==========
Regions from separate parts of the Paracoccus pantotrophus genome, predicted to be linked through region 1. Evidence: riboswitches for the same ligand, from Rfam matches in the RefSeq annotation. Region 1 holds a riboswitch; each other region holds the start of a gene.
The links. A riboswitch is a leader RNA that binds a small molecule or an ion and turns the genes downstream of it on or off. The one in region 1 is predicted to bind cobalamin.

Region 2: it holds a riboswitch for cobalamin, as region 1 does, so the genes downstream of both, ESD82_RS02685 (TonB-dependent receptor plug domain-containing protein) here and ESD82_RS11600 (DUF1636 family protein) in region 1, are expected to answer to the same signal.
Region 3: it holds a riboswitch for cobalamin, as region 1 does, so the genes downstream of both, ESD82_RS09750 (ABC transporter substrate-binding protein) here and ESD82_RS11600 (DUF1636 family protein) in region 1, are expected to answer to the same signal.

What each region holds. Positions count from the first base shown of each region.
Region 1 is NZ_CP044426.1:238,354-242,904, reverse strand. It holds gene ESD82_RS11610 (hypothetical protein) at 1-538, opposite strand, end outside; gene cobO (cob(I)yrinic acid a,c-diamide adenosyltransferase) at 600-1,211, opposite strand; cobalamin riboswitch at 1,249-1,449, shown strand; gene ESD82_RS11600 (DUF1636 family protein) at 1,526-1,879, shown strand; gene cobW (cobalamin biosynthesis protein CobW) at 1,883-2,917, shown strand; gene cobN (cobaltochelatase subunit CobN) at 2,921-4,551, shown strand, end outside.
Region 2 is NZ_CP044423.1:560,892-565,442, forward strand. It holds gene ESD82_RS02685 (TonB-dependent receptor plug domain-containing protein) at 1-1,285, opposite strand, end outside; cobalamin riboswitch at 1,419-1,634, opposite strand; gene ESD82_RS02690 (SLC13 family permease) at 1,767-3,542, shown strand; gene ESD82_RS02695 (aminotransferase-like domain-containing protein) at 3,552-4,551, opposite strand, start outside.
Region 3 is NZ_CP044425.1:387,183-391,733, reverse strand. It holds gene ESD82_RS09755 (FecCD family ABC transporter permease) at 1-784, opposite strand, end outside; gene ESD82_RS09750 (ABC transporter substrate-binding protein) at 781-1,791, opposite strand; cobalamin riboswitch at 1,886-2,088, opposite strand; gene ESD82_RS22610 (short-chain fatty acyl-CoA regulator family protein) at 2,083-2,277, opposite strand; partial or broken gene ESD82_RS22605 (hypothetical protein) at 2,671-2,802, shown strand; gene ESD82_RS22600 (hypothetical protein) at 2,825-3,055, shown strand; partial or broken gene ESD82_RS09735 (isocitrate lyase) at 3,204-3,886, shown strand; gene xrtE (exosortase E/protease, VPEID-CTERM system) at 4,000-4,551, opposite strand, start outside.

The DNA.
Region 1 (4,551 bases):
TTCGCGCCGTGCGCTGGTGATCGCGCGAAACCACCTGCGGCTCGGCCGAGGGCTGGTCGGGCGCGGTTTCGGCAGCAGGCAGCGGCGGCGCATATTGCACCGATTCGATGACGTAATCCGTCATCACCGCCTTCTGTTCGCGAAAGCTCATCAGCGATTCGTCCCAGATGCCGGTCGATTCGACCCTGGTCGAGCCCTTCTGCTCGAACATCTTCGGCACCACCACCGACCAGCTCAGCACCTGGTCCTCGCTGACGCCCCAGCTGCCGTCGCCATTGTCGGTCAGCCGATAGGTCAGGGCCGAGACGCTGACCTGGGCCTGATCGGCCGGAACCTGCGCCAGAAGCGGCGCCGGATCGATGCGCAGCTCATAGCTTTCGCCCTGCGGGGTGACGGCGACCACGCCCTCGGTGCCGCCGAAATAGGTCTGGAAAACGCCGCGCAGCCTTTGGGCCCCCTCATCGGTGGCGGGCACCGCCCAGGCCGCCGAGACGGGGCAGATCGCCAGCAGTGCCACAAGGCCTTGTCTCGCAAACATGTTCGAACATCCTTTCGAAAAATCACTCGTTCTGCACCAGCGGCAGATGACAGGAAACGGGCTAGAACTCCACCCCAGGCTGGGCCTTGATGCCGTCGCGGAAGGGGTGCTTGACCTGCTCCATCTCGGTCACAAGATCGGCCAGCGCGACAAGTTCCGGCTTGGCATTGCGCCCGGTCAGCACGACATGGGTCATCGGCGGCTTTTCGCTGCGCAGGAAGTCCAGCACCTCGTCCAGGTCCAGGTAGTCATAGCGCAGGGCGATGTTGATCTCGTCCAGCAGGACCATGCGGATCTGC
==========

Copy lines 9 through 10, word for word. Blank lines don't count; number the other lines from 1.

The DNA.
Region 1 (4,551 bases):